San Diego Reader: Jan Goldsmith’s job as City Attorney is to represent the City of San Diego. In addition, it appears as if his office is also fully prepared to stand up for the little…rather, the big banks. On Tuesday, the City Attorney’s Office will make their case for prosecution of a 40-year-old man for writing anti-bank slogans in water soluble chalk on the sidewalk outside of three Bank of America branches in Mid-City.
This week, North Park resident Jeff Olson will appear in court to fight a charge of 13 counts of misdemeanor vandalism charges for writing protest slogans in chalk from February to August 2012. The charges could send Olson to jail for 13 years and put him on the hook for $13,000 in restitution to the City and to Bank of America. Olson, a former staffer for a U.S. Senator from Washington, began to get involved in political activism around the time that Occupy Wall Street was in full swing. But for him, sleeping in a tent downtown or singing along to protest songs was not the right strategy.
It was October 3, 2011 when Olson first appeared outside of the Bank of America on University Avenue in North Park with a homemade sign. Eight days later, gearing up for National Bank Transfer Day, Olson and his partner, Stephen Daniels, were confronted by Darell Freeman, Vice President of Bank of America’s Global Corporate Security. Freeman, a former police officer, accused Olson and Daniels of running a business outside of the bank. The altercation was reported by Reader contributor David Batterson who happened to be at the protest that day.
Undeterred, Olson continued his protests outside of the Bank of America. In February 2012, he came across a box of “Creatology” chalk at the CVS Pharmacy in North Park. “I thought it was a perfect way to get my message out there. Much better than handing out leaflets or holding a sign.” For the next six months, Olson visited the bank a few days a week in the early morning hours. He scribbled slogans on the sidewalk such as “Stop big banks,” and “Stop Bank Blight.com.” One day he drew Octopus arms protruding out from the bank walls. At the ends of the arms, stuck to its tentacles, were wads of cash. As the election neared Olson put down the stick of chalk and became involved campaigning for then Congressman Bob Filner and against his opponent Carl DeMaio. Filner won. The economy rebounded. Olson’s political activism waned. He moved on. Unfortunately for him, the same can not be said for Freeman and the City Attorney’s Office.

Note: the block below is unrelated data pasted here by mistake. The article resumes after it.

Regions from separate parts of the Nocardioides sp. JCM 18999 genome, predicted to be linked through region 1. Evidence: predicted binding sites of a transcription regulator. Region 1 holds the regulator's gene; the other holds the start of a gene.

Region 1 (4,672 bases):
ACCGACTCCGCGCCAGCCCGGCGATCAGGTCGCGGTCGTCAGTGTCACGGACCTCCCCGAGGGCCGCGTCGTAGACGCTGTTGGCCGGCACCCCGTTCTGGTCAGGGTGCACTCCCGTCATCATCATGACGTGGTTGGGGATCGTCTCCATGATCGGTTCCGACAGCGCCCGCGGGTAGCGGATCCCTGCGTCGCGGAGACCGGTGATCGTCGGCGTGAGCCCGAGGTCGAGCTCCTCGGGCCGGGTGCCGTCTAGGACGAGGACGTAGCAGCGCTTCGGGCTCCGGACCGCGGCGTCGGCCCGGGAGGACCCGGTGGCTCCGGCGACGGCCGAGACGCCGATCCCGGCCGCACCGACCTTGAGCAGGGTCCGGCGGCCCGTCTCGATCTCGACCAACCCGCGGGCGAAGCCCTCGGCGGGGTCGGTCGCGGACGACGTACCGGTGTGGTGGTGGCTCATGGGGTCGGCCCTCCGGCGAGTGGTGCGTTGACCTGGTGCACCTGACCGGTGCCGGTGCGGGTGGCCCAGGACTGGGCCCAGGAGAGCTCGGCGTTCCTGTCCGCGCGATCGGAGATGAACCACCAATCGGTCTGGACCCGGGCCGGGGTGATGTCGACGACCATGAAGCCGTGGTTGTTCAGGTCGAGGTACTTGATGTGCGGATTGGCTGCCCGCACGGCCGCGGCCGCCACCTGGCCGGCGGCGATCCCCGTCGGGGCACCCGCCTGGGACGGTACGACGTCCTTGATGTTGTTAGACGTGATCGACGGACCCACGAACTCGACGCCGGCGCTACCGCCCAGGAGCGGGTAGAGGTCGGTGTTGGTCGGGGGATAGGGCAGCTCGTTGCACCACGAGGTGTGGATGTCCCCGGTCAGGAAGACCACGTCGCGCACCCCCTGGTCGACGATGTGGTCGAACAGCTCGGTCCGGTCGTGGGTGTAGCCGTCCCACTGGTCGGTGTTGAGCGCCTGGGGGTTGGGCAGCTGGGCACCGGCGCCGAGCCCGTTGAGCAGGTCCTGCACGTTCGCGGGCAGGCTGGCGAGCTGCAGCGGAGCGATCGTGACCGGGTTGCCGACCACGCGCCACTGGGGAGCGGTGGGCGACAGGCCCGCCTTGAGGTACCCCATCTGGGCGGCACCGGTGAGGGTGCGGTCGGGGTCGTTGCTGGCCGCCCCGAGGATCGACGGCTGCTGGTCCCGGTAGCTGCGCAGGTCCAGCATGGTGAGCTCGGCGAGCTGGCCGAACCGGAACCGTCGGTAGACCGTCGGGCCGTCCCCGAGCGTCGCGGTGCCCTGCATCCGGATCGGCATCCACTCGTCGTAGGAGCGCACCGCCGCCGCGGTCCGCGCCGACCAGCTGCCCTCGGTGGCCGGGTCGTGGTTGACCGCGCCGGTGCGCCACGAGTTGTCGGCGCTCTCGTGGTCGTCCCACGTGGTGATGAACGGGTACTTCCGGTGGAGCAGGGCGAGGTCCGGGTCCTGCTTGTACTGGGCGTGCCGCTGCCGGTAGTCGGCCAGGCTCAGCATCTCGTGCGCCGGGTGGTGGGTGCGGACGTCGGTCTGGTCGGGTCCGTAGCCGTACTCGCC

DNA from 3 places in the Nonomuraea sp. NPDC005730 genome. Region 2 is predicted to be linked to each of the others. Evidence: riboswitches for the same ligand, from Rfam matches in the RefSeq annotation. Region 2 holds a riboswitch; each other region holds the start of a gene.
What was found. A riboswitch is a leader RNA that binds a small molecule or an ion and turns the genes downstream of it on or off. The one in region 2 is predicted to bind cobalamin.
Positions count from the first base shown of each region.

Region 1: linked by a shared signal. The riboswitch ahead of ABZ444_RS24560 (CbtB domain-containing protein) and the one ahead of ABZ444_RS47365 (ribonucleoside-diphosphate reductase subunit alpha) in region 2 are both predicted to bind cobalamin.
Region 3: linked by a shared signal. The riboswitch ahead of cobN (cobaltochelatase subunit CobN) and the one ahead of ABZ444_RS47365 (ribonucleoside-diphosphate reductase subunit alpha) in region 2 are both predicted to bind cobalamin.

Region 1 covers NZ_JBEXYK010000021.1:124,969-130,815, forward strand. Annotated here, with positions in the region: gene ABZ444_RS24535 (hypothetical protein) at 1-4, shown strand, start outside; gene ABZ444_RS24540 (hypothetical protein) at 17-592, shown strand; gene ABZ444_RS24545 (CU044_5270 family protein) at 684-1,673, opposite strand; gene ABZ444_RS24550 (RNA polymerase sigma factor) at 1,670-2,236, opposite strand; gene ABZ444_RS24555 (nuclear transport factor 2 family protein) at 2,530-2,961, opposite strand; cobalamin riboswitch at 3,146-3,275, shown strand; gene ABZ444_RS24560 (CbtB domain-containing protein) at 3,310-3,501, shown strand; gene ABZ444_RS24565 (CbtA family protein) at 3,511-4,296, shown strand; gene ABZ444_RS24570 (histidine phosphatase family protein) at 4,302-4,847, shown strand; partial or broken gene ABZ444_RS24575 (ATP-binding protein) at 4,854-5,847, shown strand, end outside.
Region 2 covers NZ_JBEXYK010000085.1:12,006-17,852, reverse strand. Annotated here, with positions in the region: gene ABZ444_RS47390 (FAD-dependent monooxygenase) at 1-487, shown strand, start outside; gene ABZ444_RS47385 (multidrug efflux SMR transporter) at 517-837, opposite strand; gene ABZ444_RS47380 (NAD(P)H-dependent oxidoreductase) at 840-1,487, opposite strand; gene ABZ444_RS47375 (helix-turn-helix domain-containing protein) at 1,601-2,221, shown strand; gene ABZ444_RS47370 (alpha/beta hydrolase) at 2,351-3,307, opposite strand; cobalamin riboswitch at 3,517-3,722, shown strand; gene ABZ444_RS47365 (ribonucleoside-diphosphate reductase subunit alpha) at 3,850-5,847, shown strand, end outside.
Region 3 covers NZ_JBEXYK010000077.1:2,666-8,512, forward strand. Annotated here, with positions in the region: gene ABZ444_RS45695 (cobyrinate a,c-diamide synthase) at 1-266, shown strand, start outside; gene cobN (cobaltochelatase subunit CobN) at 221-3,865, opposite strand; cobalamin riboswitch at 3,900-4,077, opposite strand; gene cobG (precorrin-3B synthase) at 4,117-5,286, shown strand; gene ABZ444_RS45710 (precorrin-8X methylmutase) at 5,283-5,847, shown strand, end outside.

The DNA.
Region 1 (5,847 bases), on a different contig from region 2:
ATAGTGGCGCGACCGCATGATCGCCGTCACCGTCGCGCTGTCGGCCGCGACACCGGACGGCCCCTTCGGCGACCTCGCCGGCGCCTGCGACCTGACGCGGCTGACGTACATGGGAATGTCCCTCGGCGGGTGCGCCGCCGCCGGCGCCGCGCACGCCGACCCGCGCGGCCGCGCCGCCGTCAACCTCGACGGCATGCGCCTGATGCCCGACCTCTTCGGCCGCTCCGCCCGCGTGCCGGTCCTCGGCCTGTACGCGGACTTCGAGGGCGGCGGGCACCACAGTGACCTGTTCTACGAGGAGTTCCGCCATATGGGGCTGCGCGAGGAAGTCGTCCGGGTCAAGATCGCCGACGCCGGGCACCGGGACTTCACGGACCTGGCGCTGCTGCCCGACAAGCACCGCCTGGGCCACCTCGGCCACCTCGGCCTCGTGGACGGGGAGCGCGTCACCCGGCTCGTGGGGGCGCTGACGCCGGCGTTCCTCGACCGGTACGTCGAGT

On August 28, Olson was contacted by Officer Bill Miles from San Diego’s Gang Unit.
Months later, on January 7, 2013 Freeman pressed Miles and Goldsmith’s attorneys to take action against Olson.
Two minutes later, Kukas responded. “Thank you for checking in on this case. It is still under review. I will give you an update by the end of the week.”
No update came. Ten days later, Freeman was back on the case.
Then on April 15, Deputy City Attorney Paige Hazard contacted Freeman with the good news. “I wanted to let you know that we will be filing 13 counts of vandalism as a result of the incidents you reported.”
A heavy handed decision? Not according to the City Attorney’s Office. This from a court document filed by Hazard. “The People do not fear that this reading of section 594(A) will make criminals of every child using chalk. Chalk festivals may still be permitted. Kids acting without malice may still engage in their art. Circumventing the rules, without permission, under the color of night, and now waiving a banner of the First Amendment, does not negate the fact that defacement occurred, a private business suffered real and substantial monetary damages, and Defendant is responsible.” Tom Tosdal, a Solana Beach-based lawyer, is defending Olson pro-bono. Tosdal says he could not turn down the case.
Olson says he is ready for trial but that doesn’t mean he is not nervous.